Money-Driven Medicine, MRSA Edition
Hospital infections are a huge problem, “now linked to more deaths than diabetes or Alzheimer’s disease.” Some of the worst cases in the US result from methicillin-resistant Staphylococcus aureus (MRSA)–but “several European countries, including the Netherlands and Finland, have all but eliminated MRSA.” It turns out that one corner of America’s already-socialized medicine–the VA–has radically reduced MRSA infections:
Dr. Rajiv Jain, the [Pittsburgh VA] hospital’s chief of staff, said its infection control program cost about $500,000 a year . . . . But the hospital . . . realized a net savings of nearly $900,000 when the number of infected patients fell . . . .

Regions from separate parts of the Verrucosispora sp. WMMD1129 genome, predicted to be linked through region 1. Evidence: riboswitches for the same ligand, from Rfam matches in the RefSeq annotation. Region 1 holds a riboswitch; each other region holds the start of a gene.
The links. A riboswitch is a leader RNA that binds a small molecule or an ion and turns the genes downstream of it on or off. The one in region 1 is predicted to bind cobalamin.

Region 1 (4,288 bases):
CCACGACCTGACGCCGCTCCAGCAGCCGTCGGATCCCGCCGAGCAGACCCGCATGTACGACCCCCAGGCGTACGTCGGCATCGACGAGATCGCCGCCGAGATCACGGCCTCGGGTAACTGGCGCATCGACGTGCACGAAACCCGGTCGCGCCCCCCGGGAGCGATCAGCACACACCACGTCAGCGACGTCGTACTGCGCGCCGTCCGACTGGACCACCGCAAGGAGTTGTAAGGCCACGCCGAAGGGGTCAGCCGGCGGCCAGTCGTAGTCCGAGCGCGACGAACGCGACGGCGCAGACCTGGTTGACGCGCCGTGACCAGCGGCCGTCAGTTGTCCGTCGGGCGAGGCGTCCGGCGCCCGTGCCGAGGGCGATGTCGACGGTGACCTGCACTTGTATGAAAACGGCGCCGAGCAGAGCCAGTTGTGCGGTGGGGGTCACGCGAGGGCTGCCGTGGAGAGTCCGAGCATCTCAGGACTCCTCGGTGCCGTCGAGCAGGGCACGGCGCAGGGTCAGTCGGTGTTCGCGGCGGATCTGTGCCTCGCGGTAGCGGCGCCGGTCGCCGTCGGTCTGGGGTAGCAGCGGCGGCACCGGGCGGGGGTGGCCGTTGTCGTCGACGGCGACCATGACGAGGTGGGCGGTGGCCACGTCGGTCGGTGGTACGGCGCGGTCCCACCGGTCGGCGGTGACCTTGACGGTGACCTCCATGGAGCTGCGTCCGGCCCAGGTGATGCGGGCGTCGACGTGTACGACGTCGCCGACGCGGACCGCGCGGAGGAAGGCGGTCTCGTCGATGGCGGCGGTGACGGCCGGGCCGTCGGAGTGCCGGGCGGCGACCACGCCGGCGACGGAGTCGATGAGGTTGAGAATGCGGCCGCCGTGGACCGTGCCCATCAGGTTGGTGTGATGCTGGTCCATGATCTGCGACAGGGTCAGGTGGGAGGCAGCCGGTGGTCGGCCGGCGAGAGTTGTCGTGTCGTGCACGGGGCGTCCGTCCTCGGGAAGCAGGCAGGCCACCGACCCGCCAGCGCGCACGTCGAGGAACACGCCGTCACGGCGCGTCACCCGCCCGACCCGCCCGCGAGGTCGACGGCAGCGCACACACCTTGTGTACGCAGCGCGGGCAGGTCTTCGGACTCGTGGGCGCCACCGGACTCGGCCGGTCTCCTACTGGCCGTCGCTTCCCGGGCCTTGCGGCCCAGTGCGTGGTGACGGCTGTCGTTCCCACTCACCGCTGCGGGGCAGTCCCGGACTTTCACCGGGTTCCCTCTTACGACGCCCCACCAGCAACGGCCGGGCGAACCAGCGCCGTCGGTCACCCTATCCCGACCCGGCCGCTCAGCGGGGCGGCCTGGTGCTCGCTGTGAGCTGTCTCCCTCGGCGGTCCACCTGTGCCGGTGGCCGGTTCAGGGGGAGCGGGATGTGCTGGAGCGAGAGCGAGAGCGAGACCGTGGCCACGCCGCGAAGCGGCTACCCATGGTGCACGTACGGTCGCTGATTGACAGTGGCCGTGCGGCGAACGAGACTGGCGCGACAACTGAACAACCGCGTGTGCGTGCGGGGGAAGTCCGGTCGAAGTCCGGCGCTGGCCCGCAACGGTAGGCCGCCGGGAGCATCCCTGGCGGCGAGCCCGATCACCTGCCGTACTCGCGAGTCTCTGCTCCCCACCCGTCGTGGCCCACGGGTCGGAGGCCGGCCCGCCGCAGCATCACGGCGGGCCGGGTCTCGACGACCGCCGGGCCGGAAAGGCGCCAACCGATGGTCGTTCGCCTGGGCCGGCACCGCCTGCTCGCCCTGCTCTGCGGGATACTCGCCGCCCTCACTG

Fortunately, the accounting is starting to work out for other hospitals to start following the VA’s lead. For example, one doctor
was able to show administrators that the average infection cost the hospital $27,000. He demonstrated that reimbursement payments for weeks of extended treatment were not keeping pace with actual costs. “I think it was assumed that hospitals didn’t mind treating these infections because they were getting paid for it,” Dr. Shannon said.
Some states are starting to force hospitals to publish infection rates. I’d be sure to check these out before going in for any procedure.